Tuesday, November 21, 2006

exactly how one gets it 4 cheap

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Shouts to the ever vigilant Jeff who points out that the general consensus on Hell Hath No Fury is pretty much in line with my own. That makes me feel a little better about not loving it.

The rise of blog-rap has been both a blessing and a curse. I'm not talking about the rap blogs whose savvy (even Different Kitchen Ian's awesomely Seinfeld-esque "these southern rappers are so crazy!" blurbs from a couple years ago, no Kramer) has allowed them to replace more traditional print outlets as the best place for rap news. I'm talking about the more analytical dudes who introduced no shortage of previously RAWKUS ONLY dudes to the wonderfully idiosyncratic rappers which we all slept on. My rap world view used to be like the rap section at The Sound Library, which was separated into all five boroughs, Long Island, Connecticut, "South" and "West". The so-called "Sean Fennessey-types" brought a whole new light to previous punchlines like Project Pat and Lil Wayne, who many of us were damn fools for sleeping on.

CAUTION: STRAW MAN ARGUMENT AHEAD.

The unintended consequence is that this same movement spilled over into the rest of the music blogosphere, and now it feels like Lil Wayne and Jeezy are just staples in the promotional echo chamber, every move being amplified right next to Wolfmother and Grizzly Bear. This doesn't matter so much for those two, as the bulk of the copies of Dedication and Trap Or Die probably didn't go to frequent American Apparel shoppers. But Clipse made the Cheap tapes *because* they lacked a promotional scaffolding; Pusha and Mal were too far north to be in on the southern tour circuit, but too far south to get into the New York mixtape game. I don't doubt that Re-Up has a huge fanbase, but the attention that the tapes got on Pitchfork and sites like it were not negligable in the group's resurgence.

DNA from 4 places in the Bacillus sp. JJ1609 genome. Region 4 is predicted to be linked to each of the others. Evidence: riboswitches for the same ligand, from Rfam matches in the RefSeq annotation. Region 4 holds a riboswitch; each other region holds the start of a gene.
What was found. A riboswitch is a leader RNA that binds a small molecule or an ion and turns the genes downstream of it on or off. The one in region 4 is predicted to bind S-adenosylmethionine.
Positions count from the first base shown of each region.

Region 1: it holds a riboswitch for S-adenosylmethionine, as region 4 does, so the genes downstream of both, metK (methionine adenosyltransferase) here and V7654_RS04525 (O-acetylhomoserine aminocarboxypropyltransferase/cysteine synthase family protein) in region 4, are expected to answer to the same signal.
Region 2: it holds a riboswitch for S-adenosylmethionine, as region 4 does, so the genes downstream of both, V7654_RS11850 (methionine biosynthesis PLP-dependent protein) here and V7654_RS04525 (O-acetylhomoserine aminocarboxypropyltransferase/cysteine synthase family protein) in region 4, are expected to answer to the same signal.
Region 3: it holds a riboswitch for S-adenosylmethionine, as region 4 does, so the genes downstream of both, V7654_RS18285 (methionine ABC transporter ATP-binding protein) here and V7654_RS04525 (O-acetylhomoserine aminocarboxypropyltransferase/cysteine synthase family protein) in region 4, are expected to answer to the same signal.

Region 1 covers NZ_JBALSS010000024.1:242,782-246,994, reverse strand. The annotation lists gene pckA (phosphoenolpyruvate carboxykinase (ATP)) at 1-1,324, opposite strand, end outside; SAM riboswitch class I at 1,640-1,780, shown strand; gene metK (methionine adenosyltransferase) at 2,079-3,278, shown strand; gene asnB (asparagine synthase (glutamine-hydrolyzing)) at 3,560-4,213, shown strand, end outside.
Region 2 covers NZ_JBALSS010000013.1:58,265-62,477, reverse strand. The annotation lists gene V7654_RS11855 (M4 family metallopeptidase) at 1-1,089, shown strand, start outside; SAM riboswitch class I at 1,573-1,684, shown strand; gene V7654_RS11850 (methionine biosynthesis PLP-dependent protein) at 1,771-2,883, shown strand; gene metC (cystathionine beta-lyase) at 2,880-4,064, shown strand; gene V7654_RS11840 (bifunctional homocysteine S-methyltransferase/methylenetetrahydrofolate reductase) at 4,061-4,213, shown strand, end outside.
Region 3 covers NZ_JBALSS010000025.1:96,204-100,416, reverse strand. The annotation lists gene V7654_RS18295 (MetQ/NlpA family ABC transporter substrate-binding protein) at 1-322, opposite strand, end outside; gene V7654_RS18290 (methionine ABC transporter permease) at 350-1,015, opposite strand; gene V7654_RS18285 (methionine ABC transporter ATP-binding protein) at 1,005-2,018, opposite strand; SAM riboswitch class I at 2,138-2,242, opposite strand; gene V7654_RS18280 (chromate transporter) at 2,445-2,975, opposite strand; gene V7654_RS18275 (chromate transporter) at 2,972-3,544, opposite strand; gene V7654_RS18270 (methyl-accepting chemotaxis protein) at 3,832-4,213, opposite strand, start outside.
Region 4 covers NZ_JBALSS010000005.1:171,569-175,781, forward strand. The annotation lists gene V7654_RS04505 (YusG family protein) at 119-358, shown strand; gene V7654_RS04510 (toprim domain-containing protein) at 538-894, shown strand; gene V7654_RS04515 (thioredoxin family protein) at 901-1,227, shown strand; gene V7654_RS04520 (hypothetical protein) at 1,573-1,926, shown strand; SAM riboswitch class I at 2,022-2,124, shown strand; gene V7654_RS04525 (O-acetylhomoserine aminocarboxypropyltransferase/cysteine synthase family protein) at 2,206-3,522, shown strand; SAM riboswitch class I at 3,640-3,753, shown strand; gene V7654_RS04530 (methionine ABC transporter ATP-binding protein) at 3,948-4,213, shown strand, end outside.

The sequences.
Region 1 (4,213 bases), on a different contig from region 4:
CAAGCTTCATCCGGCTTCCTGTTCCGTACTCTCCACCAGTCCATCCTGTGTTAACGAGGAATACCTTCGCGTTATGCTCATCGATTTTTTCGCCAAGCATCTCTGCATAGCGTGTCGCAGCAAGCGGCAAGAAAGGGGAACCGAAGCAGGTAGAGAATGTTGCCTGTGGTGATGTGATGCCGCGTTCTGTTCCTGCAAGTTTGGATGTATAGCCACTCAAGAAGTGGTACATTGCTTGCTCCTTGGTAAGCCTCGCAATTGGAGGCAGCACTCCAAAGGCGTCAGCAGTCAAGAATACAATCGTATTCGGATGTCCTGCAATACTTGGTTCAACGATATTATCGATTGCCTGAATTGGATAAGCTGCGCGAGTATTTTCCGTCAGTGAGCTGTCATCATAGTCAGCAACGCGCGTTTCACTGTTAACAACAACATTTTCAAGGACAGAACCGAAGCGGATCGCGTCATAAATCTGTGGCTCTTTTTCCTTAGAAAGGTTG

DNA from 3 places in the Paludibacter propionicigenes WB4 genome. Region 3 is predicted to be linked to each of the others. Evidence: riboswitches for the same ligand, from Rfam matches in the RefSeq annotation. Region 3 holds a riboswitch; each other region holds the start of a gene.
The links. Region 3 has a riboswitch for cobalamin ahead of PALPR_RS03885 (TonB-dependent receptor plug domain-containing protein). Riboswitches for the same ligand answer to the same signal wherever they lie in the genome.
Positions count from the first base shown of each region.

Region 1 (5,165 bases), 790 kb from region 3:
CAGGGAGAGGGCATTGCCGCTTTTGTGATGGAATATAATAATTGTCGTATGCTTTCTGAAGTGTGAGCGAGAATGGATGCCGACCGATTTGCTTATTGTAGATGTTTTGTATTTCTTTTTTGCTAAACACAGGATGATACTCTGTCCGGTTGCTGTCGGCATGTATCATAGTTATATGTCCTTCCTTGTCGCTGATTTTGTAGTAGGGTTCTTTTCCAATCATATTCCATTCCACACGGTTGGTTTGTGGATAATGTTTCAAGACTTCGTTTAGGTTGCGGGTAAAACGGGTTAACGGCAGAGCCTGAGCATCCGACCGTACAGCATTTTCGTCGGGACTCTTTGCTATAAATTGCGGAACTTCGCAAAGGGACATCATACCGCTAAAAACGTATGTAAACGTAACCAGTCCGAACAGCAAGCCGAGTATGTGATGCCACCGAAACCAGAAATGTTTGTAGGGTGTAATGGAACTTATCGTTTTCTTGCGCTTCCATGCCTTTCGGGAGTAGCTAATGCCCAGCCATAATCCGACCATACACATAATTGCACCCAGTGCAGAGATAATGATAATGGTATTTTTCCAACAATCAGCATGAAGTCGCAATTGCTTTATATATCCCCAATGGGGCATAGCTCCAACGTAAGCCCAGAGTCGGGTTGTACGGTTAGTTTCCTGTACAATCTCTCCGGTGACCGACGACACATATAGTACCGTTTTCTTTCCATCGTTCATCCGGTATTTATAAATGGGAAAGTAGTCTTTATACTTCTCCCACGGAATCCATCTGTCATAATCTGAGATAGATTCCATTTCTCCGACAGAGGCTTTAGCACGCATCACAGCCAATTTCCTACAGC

This post was inspired by Tara Henley's inane take on Hell Hath, full of hard-hitting analysis like:

If The Wire was a rap album instead of a television show, Hell Hath No Fury is what it would sound like. With HHNF, the Clipse do for crack rap what The Wire did for crime dramas.

REALLY?? Tara's usually better than this, but there's nothing but talking points here, and this is the kind of blather that's going to fill the internets in the coming weeks as the downloading continues. Reading Pitchfork's take on "Trill", one gets the sense that the album's release is as exciting as the contents of the track. I'm worried the new critical uni-brain is going to celebrate Hell Hath No Fury's release like a neurobiology lab celebrates publishing a paper in Nature.

I'm not trying to claim any inherent higher ground. I would be lying if I said I was ahead of the curve about Clipse. I bought Lord Willing because I found the vinyl for five bills and I needed the singles that weren't "Grindin". At the time, I kind of wrote off their success as a Neptunes beat scholarship. Then they disappeared for like two years. I only picked up We Got It 4 Cheap Vol. 2 after my brother literally found it on the street in Houston (literally, lying on the street), and his comment was literally "hey, remember the Clipse?"

But I'm sayin, I've at least heard "Shook Ones."

Bonus question: what does it say about the album that it includes a ten-year-old Pulp Fiction quote, but also references Maria Full Of Grace?